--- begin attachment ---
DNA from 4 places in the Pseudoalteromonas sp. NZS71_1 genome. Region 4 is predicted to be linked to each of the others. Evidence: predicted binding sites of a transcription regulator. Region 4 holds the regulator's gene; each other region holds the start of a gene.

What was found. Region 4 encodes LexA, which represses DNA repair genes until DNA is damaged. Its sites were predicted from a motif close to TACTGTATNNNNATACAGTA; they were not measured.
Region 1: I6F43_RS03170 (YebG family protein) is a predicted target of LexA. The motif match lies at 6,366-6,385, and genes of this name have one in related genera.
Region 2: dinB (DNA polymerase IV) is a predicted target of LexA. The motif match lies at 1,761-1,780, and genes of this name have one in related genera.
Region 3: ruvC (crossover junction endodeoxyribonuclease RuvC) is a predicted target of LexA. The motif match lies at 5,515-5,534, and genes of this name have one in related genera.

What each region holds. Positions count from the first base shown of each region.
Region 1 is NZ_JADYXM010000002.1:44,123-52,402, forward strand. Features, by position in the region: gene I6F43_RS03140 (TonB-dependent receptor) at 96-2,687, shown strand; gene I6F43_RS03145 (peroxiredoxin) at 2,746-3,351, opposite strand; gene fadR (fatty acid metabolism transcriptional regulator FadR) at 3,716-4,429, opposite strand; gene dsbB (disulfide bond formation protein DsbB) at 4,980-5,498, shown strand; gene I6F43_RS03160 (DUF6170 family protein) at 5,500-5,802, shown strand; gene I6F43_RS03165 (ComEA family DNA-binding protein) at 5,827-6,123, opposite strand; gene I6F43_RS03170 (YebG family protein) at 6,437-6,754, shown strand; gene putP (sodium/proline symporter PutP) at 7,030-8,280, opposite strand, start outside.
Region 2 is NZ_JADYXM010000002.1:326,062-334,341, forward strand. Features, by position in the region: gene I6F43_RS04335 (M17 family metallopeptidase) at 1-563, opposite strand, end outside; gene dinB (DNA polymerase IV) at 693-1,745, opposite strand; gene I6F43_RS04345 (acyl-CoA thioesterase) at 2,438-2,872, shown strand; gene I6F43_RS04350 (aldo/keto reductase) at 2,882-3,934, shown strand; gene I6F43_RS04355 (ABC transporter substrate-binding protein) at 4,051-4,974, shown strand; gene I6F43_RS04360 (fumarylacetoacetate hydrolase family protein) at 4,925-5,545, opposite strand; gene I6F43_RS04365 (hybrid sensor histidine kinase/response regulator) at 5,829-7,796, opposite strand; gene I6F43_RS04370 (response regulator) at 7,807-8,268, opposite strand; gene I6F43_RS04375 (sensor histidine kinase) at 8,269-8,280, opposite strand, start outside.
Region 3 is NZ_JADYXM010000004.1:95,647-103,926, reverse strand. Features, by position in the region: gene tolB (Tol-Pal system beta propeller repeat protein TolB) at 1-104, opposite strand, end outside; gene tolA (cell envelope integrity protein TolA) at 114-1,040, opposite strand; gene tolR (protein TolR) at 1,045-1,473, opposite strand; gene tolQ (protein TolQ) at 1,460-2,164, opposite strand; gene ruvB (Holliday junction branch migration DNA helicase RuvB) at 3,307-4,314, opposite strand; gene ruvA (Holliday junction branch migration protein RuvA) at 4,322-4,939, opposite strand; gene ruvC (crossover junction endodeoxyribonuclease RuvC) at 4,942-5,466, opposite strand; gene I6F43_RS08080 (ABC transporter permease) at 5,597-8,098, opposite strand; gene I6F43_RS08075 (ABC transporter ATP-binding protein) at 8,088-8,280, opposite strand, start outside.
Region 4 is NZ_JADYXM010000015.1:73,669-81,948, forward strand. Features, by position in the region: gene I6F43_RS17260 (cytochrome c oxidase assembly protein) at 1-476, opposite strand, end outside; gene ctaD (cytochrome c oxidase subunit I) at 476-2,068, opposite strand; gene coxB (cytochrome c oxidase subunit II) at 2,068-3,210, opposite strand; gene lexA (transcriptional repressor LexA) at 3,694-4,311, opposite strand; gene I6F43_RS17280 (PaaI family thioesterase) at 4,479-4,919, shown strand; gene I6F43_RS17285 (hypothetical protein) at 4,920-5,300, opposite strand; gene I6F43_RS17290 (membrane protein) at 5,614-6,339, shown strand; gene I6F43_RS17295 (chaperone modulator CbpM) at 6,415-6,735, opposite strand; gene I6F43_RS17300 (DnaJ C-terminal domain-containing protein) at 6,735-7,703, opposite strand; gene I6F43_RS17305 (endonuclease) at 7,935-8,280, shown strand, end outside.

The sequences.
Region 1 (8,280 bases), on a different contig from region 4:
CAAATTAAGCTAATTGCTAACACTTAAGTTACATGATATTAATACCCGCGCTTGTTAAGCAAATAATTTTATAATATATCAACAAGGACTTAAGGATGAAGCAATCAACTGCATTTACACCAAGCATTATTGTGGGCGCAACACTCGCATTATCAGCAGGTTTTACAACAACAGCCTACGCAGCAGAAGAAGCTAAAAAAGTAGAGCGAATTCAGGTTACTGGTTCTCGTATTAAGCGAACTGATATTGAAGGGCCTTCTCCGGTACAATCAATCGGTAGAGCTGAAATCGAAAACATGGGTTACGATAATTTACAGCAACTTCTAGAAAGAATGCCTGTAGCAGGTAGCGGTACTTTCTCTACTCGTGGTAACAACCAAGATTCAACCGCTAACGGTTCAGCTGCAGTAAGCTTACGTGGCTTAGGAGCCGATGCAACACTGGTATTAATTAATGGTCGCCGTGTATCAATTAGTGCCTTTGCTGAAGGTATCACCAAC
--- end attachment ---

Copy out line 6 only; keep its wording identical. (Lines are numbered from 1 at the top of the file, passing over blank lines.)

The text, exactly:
What each region holds. Positions count from the first base shown of each region.